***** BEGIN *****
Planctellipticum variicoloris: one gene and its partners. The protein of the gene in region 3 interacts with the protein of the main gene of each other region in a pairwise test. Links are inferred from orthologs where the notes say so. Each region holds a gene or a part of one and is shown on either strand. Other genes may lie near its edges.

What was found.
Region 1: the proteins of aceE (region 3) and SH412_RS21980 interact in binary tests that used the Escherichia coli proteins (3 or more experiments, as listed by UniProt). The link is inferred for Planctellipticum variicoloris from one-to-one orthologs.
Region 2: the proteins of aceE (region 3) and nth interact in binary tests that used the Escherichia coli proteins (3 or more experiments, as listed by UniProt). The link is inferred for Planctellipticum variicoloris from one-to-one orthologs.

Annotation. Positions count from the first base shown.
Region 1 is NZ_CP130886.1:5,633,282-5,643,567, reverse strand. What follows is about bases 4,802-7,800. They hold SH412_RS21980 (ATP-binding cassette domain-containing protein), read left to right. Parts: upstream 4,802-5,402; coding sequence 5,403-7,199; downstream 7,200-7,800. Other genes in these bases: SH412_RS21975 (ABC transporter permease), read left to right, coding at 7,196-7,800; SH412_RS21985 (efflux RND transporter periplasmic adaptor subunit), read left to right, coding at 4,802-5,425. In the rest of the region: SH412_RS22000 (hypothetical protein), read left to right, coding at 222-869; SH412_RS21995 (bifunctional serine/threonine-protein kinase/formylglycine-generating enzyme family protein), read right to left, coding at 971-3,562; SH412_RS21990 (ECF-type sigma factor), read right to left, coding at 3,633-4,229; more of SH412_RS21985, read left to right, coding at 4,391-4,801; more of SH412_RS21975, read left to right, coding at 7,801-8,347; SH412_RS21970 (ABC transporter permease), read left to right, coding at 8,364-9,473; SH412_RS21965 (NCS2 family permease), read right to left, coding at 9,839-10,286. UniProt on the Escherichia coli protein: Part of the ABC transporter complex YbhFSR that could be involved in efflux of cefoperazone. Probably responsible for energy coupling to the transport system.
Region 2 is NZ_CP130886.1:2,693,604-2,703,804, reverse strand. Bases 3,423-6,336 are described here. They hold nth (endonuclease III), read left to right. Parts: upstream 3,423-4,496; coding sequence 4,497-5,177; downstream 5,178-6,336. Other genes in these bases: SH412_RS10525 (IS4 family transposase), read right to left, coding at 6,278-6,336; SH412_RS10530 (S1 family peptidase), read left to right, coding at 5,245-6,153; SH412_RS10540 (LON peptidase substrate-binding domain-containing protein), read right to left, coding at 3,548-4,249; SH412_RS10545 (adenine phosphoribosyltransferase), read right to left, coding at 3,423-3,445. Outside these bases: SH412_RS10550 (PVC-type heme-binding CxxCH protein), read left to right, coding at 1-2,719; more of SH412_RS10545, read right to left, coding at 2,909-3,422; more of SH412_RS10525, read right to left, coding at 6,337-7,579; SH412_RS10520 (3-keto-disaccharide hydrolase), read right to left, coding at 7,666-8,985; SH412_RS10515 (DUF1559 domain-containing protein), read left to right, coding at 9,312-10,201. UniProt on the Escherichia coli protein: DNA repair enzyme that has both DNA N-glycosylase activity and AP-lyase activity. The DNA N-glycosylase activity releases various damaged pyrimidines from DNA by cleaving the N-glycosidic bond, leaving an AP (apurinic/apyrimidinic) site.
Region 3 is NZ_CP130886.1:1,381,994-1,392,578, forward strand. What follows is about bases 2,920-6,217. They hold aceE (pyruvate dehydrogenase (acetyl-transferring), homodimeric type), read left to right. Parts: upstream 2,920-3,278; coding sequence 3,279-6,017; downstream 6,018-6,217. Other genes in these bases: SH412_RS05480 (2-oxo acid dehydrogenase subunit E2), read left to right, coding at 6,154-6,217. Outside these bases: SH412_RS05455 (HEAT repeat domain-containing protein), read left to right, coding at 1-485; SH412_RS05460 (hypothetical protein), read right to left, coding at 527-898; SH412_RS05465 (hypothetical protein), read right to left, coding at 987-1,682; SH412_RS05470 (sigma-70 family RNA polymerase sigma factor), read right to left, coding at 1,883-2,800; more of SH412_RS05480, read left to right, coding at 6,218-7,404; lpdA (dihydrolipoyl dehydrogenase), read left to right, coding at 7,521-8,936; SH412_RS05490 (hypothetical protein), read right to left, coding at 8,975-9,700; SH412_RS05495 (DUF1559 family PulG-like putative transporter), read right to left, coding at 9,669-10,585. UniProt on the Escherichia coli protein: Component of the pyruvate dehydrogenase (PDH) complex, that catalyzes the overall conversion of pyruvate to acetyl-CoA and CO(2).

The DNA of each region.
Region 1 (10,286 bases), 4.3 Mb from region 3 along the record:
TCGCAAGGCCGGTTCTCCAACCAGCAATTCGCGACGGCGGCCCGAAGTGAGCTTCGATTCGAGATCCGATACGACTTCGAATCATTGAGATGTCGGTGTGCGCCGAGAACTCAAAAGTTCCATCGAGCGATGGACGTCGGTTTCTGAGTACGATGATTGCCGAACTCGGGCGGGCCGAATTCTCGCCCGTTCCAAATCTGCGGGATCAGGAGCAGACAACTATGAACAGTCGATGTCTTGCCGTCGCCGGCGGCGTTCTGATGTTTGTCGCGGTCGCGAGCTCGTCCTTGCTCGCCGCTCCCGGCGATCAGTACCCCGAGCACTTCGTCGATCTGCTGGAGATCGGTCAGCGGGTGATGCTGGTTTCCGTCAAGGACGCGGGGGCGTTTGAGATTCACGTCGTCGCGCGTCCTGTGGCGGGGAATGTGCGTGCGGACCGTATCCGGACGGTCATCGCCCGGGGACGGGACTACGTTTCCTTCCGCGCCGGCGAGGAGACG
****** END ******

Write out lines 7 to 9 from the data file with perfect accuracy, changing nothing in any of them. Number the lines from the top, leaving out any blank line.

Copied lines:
Region 2 is NZ_CP130886.1:2,693,604-2,703,804, reverse strand. Bases 3,423-6,336 are described here. They hold nth (endonuclease III), read left to right. Parts: upstream 3,423-4,496; coding sequence 4,497-5,177; downstream 5,178-6,336. Other genes in these bases: SH412_RS10525 (IS4 family transposase), read right to left, coding at 6,278-6,336; SH412_RS10530 (S1 family peptidase), read left to right, coding at 5,245-6,153; SH412_RS10540 (LON peptidase substrate-binding domain-containing protein), read right to left, coding at 3,548-4,249; SH412_RS10545 (adenine phosphoribosyltransferase), read right to left, coding at 3,423-3,445. Outside these bases: SH412_RS10550 (PVC-type heme-binding CxxCH protein), read left to right, coding at 1-2,719; more of SH412_RS10545, read right to left, coding at 2,909-3,422; more of SH412_RS10525, read right to left, coding at 6,337-7,579; SH412_RS10520 (3-keto-disaccharide hydrolase), read right to left, coding at 7,666-8,985; SH412_RS10515 (DUF1559 domain-containing protein), read left to right, coding at 9,312-10,201. UniProt on the Escherichia coli protein: DNA repair enzyme that has both DNA N-glycosylase activity and AP-lyase activity. The DNA N-glycosylase activity releases various damaged pyrimidines from DNA by cleaving the N-glycosidic bond, leaving an AP (apurinic/apyrimidinic) site.
Region 3 is NZ_CP130886.1:1,381,994-1,392,578, forward strand. What follows is about bases 2,920-6,217. They hold aceE (pyruvate dehydrogenase (acetyl-transferring), homodimeric type), read left to right. Parts: upstream 2,920-3,278; coding sequence 3,279-6,017; downstream 6,018-6,217. Other genes in these bases: SH412_RS05480 (2-oxo acid dehydrogenase subunit E2), read left to right, coding at 6,154-6,217. Outside these bases: SH412_RS05455 (HEAT repeat domain-containing protein), read left to right, coding at 1-485; SH412_RS05460 (hypothetical protein), read right to left, coding at 527-898; SH412_RS05465 (hypothetical protein), read right to left, coding at 987-1,682; SH412_RS05470 (sigma-70 family RNA polymerase sigma factor), read right to left, coding at 1,883-2,800; more of SH412_RS05480, read left to right, coding at 6,218-7,404; lpdA (dihydrolipoyl dehydrogenase), read left to right, coding at 7,521-8,936; SH412_RS05490 (hypothetical protein), read right to left, coding at 8,975-9,700; SH412_RS05495 (DUF1559 family PulG-like putative transporter), read right to left, coding at 9,669-10,585. UniProt on the Escherichia coli protein: Component of the pyruvate dehydrogenase (PDH) complex, that catalyzes the overall conversion of pyruvate to acetyl-CoA and CO(2).

The DNA of each region.